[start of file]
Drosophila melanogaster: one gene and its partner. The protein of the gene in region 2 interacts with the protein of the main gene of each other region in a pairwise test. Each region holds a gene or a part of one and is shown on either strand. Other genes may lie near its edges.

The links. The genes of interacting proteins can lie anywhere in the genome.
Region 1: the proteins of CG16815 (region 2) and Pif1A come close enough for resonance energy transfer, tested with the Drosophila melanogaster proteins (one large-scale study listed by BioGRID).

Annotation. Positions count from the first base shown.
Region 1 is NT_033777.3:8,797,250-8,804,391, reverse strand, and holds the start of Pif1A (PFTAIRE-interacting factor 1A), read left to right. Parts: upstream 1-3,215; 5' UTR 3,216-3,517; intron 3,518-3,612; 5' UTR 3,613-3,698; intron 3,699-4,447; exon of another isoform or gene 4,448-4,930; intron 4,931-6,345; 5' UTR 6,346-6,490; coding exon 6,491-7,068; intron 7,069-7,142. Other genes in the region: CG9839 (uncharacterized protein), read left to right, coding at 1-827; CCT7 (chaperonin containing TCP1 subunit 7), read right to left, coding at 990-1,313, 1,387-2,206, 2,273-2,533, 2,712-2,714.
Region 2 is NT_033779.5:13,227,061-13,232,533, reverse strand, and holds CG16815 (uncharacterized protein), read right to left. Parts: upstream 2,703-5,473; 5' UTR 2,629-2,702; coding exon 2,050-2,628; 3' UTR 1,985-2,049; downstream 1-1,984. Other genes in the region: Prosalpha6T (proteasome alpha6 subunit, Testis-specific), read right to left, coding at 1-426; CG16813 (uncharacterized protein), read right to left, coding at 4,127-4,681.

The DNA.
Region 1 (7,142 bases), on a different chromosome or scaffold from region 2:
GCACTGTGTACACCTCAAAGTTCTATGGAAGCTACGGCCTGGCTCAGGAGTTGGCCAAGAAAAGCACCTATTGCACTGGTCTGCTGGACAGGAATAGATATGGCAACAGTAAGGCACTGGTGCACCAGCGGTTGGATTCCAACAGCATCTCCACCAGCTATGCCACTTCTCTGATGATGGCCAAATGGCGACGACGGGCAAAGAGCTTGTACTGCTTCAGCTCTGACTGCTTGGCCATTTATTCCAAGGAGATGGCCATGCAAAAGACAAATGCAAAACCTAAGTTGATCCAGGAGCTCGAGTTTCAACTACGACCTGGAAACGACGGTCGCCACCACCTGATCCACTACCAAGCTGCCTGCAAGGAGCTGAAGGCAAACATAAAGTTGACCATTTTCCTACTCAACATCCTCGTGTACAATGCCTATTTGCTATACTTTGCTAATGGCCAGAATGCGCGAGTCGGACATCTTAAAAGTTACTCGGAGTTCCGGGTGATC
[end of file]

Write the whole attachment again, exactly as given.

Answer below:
Drosophila melanogaster: one gene and its partner. The protein of the gene in region 2 interacts with the protein of the main gene of each other region in a pairwise test. Each region holds a gene or a part of one and is shown on either strand. Other genes may lie near its edges.

The links. The genes of interacting proteins can lie anywhere in the genome.
Region 1: the proteins of CG16815 (region 2) and Pif1A come close enough for resonance energy transfer, tested with the Drosophila melanogaster proteins (one large-scale study listed by BioGRID).

Annotation. Positions count from the first base shown.
Region 1 is NT_033777.3:8,797,250-8,804,391, reverse strand, and holds the start of Pif1A (PFTAIRE-interacting factor 1A), read left to right. Parts: upstream 1-3,215; 5' UTR 3,216-3,517; intron 3,518-3,612; 5' UTR 3,613-3,698; intron 3,699-4,447; exon of another isoform or gene 4,448-4,930; intron 4,931-6,345; 5' UTR 6,346-6,490; coding exon 6,491-7,068; intron 7,069-7,142. Other genes in the region: CG9839 (uncharacterized protein), read left to right, coding at 1-827; CCT7 (chaperonin containing TCP1 subunit 7), read right to left, coding at 990-1,313, 1,387-2,206, 2,273-2,533, 2,712-2,714.
Region 2 is NT_033779.5:13,227,061-13,232,533, reverse strand, and holds CG16815 (uncharacterized protein), read right to left. Parts: upstream 2,703-5,473; 5' UTR 2,629-2,702; coding exon 2,050-2,628; 3' UTR 1,985-2,049; downstream 1-1,984. Other genes in the region: Prosalpha6T (proteasome alpha6 subunit, Testis-specific), read right to left, coding at 1-426; CG16813 (uncharacterized protein), read right to left, coding at 4,127-4,681.

The DNA.
Region 1 (7,142 bases), on a different chromosome or scaffold from region 2:
GCACTGTGTACACCTCAAAGTTCTATGGAAGCTACGGCCTGGCTCAGGAGTTGGCCAAGAAAAGCACCTATTGCACTGGTCTGCTGGACAGGAATAGATATGGCAACAGTAAGGCACTGGTGCACCAGCGGTTGGATTCCAACAGCATCTCCACCAGCTATGCCACTTCTCTGATGATGGCCAAATGGCGACGACGGGCAAAGAGCTTGTACTGCTTCAGCTCTGACTGCTTGGCCATTTATTCCAAGGAGATGGCCATGCAAAAGACAAATGCAAAACCTAAGTTGATCCAGGAGCTCGAGTTTCAACTACGACCTGGAAACGACGGTCGCCACCACCTGATCCACTACCAAGCTGCCTGCAAGGAGCTGAAGGCAAACATAAAGTTGACCATTTTCCTACTCAACATCCTCGTGTACAATGCCTATTTGCTATACTTTGCTAATGGCCAGAATGCGCGAGTCGGACATCTTAAAAGTTACTCGGAGTTCCGGGTGATC